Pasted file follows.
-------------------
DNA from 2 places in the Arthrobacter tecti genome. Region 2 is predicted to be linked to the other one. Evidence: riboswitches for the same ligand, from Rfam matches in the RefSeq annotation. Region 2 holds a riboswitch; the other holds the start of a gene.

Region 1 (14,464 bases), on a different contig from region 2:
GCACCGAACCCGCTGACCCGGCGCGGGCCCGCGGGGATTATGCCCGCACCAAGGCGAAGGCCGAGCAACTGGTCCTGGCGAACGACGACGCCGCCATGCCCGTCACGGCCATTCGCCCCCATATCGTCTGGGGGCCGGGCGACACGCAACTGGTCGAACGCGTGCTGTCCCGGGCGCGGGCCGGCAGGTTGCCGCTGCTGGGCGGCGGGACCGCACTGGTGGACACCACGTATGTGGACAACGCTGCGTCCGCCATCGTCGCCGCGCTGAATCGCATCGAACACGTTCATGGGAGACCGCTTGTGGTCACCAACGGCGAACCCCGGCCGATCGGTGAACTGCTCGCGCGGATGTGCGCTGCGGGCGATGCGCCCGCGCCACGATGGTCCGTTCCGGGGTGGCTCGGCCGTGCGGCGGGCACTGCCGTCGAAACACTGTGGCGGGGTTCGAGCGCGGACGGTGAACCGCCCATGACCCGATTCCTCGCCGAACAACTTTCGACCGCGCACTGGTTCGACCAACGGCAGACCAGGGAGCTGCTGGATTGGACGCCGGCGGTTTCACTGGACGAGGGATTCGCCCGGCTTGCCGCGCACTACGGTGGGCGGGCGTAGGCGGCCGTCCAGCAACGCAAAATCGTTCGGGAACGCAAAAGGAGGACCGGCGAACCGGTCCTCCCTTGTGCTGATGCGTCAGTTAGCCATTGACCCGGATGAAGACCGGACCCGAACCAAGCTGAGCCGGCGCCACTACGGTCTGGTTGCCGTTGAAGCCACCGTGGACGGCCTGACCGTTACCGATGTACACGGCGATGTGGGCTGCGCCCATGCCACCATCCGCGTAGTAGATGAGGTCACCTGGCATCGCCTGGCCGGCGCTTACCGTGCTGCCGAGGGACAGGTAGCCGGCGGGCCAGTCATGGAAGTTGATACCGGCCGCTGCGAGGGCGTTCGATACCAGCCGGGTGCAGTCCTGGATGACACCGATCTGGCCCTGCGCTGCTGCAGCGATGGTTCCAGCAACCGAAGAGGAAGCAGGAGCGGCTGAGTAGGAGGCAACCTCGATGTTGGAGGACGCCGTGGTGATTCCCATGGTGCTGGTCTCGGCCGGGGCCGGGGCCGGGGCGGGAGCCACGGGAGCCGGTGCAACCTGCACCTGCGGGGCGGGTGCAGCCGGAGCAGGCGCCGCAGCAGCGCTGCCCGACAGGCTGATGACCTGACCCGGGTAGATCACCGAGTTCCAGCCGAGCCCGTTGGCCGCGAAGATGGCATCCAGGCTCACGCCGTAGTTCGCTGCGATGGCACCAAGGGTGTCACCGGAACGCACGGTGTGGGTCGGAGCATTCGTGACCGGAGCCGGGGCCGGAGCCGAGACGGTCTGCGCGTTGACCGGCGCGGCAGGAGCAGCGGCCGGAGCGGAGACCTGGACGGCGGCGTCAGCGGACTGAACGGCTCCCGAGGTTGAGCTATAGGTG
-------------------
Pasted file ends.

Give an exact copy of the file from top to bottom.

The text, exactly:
DNA from 2 places in the Arthrobacter tecti genome. Region 2 is predicted to be linked to the other one. Evidence: riboswitches for the same ligand, from Rfam matches in the RefSeq annotation. Region 2 holds a riboswitch; the other holds the start of a gene.

Region 1 (14,464 bases), on a different contig from region 2:
GCACCGAACCCGCTGACCCGGCGCGGGCCCGCGGGGATTATGCCCGCACCAAGGCGAAGGCCGAGCAACTGGTCCTGGCGAACGACGACGCCGCCATGCCCGTCACGGCCATTCGCCCCCATATCGTCTGGGGGCCGGGCGACACGCAACTGGTCGAACGCGTGCTGTCCCGGGCGCGGGCCGGCAGGTTGCCGCTGCTGGGCGGCGGGACCGCACTGGTGGACACCACGTATGTGGACAACGCTGCGTCCGCCATCGTCGCCGCGCTGAATCGCATCGAACACGTTCATGGGAGACCGCTTGTGGTCACCAACGGCGAACCCCGGCCGATCGGTGAACTGCTCGCGCGGATGTGCGCTGCGGGCGATGCGCCCGCGCCACGATGGTCCGTTCCGGGGTGGCTCGGCCGTGCGGCGGGCACTGCCGTCGAAACACTGTGGCGGGGTTCGAGCGCGGACGGTGAACCGCCCATGACCCGATTCCTCGCCGAACAACTTTCGACCGCGCACTGGTTCGACCAACGGCAGACCAGGGAGCTGCTGGATTGGACGCCGGCGGTTTCACTGGACGAGGGATTCGCCCGGCTTGCCGCGCACTACGGTGGGCGGGCGTAGGCGGCCGTCCAGCAACGCAAAATCGTTCGGGAACGCAAAAGGAGGACCGGCGAACCGGTCCTCCCTTGTGCTGATGCGTCAGTTAGCCATTGACCCGGATGAAGACCGGACCCGAACCAAGCTGAGCCGGCGCCACTACGGTCTGGTTGCCGTTGAAGCCACCGTGGACGGCCTGACCGTTACCGATGTACACGGCGATGTGGGCTGCGCCCATGCCACCATCCGCGTAGTAGATGAGGTCACCTGGCATCGCCTGGCCGGCGCTTACCGTGCTGCCGAGGGACAGGTAGCCGGCGGGCCAGTCATGGAAGTTGATACCGGCCGCTGCGAGGGCGTTCGATACCAGCCGGGTGCAGTCCTGGATGACACCGATCTGGCCCTGCGCTGCTGCAGCGATGGTTCCAGCAACCGAAGAGGAAGCAGGAGCGGCTGAGTAGGAGGCAACCTCGATGTTGGAGGACGCCGTGGTGATTCCCATGGTGCTGGTCTCGGCCGGGGCCGGGGCCGGGGCGGGAGCCACGGGAGCCGGTGCAACCTGCACCTGCGGGGCGGGTGCAGCCGGAGCAGGCGCCGCAGCAGCGCTGCCCGACAGGCTGATGACCTGACCCGGGTAGATCACCGAGTTCCAGCCGAGCCCGTTGGCCGCGAAGATGGCATCCAGGCTCACGCCGTAGTTCGCTGCGATGGCACCAAGGGTGTCACCGGAACGCACGGTGTGGGTCGGAGCATTCGTGACCGGAGCCGGGGCCGGAGCCGAGACGGTCTGCGCGTTGACCGGCGCGGCAGGAGCAGCGGCCGGAGCGGAGACCTGGACGGCGGCGTCAGCGGACTGAACGGCTCCCGAGGTTGAGCTATAGGTG